Police officers and customs officials have identified and arrested 582 suspected wildlife traders in 109 countries.
The illegal sale of endangered wild animals is a global trade with its tentacles reaching far and wide across the planet. That is why combating it also requires global cooperation.
Enter Operation Thunderball.
Overseen by Interpol’s Environment Security Programme and the World Customs Organization, the large-scale crackdown has been the most ambitious of its kind to date, with police officers and customs officials working together to identify and arrest 582 suspected wildlife traders in 109 countries.
During the large-scale operation officials seized nearly 2,000 illegally traded wildlife items, including some 10,000 live turtles and tortoises, as well as over 4,300 live birds and 1,500 live reptiles, according to Interpol. They also rescued 30 big cats and 23 primates. Parts from dead animals were also confiscated, including 440 elephant tusks and an extra 545 kilograms of ivory.
In addition, Interpol says officials have seized 2,550 cubic meters of illegally felled timber (which is equivalent to 74 truckloads); almost 10,000 marine wildlife items, including pieces of coral, seahorses, dolphins and sharks; as well as more than 2,600 protected plants.
“The intelligence-led operation identified trafficking routes and crime hotspots ahead of time, enabling border, police and environmental officers to seize protected wildlife products ranging from live big cats and primates to timber, marine wildlife and derived merchandise such as clothing, beauty products, food items, traditional medicines and handicrafts,” Interpol explains on its website.
“Initial results have led to the identification of almost 600 suspects, triggering arrests worldwide,” it adds. “Further arrests and prosecutions are anticipated as ongoing global investigations progress.”
Operation Thunderball follows two similar recent crackdowns, which similarly targeted global networks of wildlife traders: Operation Thunderbird in 2017 and Operation Thunderstorm in 2018.
The global trade in endangered species and their parts is a multibillion-dollar business, which is largely overseen by criminal gangs with a global reach. Their networks often exploit poverty, corruption and lax law enforcement in developing nations where much of the world’s remaining biodiversity is concentrated.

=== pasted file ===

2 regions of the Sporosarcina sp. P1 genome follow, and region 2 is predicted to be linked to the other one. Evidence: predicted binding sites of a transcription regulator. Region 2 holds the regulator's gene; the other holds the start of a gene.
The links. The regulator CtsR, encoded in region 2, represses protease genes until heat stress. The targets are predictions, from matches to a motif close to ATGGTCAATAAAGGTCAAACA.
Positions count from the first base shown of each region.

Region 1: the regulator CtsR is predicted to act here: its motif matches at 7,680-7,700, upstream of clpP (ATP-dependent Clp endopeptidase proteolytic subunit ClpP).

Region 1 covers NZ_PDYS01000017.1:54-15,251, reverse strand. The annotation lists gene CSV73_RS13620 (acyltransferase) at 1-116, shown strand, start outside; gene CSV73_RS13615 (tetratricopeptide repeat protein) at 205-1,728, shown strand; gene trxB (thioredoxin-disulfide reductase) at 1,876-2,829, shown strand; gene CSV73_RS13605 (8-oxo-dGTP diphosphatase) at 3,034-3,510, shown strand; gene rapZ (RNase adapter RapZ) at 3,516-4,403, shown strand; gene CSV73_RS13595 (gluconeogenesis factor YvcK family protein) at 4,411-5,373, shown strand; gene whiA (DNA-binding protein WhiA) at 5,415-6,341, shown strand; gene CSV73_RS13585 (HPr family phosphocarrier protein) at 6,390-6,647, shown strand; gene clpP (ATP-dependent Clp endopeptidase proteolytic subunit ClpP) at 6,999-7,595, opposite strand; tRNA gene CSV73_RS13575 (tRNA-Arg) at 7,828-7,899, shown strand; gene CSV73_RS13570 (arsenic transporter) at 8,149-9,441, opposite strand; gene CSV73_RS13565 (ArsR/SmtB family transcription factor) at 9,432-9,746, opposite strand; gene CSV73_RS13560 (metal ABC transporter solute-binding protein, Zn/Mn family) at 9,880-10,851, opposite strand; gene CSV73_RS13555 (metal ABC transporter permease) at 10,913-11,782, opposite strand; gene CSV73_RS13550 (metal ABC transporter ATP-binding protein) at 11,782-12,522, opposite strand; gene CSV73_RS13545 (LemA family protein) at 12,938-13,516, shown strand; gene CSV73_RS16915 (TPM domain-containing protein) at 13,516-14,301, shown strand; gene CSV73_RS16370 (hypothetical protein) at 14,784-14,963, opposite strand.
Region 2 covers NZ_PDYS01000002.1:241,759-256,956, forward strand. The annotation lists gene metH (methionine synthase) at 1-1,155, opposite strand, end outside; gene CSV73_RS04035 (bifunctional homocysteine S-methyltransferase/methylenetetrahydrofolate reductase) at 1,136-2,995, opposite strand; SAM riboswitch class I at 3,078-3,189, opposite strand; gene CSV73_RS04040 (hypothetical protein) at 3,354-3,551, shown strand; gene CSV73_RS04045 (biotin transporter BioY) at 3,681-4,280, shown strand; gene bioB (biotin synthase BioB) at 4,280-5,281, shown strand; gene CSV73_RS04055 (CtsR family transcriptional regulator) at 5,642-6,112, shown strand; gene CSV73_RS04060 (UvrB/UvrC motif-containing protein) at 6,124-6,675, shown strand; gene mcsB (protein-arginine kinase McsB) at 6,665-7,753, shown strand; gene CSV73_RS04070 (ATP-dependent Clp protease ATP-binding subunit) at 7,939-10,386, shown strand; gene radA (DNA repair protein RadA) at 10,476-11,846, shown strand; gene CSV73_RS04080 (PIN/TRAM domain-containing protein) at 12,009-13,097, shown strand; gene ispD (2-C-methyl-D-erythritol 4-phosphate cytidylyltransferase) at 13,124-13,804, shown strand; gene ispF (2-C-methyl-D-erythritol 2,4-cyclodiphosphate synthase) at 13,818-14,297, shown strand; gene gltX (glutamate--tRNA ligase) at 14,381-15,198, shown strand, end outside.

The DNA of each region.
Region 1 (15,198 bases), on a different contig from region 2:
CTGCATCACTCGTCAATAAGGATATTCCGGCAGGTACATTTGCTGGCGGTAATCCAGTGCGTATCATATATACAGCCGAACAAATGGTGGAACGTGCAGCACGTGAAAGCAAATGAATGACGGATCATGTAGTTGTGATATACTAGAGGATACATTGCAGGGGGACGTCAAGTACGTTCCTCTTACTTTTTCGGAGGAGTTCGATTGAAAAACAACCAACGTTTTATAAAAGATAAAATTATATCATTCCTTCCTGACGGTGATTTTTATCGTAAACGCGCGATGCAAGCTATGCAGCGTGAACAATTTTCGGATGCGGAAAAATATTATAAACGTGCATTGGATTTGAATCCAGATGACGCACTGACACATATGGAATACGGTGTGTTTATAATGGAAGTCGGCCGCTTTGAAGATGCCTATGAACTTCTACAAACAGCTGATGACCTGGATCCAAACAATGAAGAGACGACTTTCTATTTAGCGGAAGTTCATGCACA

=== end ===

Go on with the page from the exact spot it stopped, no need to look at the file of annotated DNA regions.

“Wildlife crime not only strips our environment of its resources, it also has an impact through the associated violence, money laundering and fraud,” said Jürgen Stock, Interpol’s secretary general. “Operations like Thunderball are concrete actions targeting the transnational crime networks profiting from these illicit activities. We will continue our efforts with our partners to ensure that there are consequences for criminals who steal from our environment,” he added.
As part of the operation customs and police officers worked together with environmental authorities, border agencies, wildlife agencies, forestry agencies and conservationists in order to identify and intercept shipments containing illegally traded animals and plants, which are protected under the Convention on International Trade in Endangered Species of Wild Fauna and Flora (CITES).
“Operation Thunderball sends a clear message: we will continue to work closely with our International Consortium on Combating Wildlife Crime (ICCWC) partners in support of efforts to implement CITES and address wildlife crime, deploying our collective strength and expertise to ensure that no stone is left unturned and wildlife criminals face the full force of the law,” said Ivonne Higuero, CITES’s secretary general.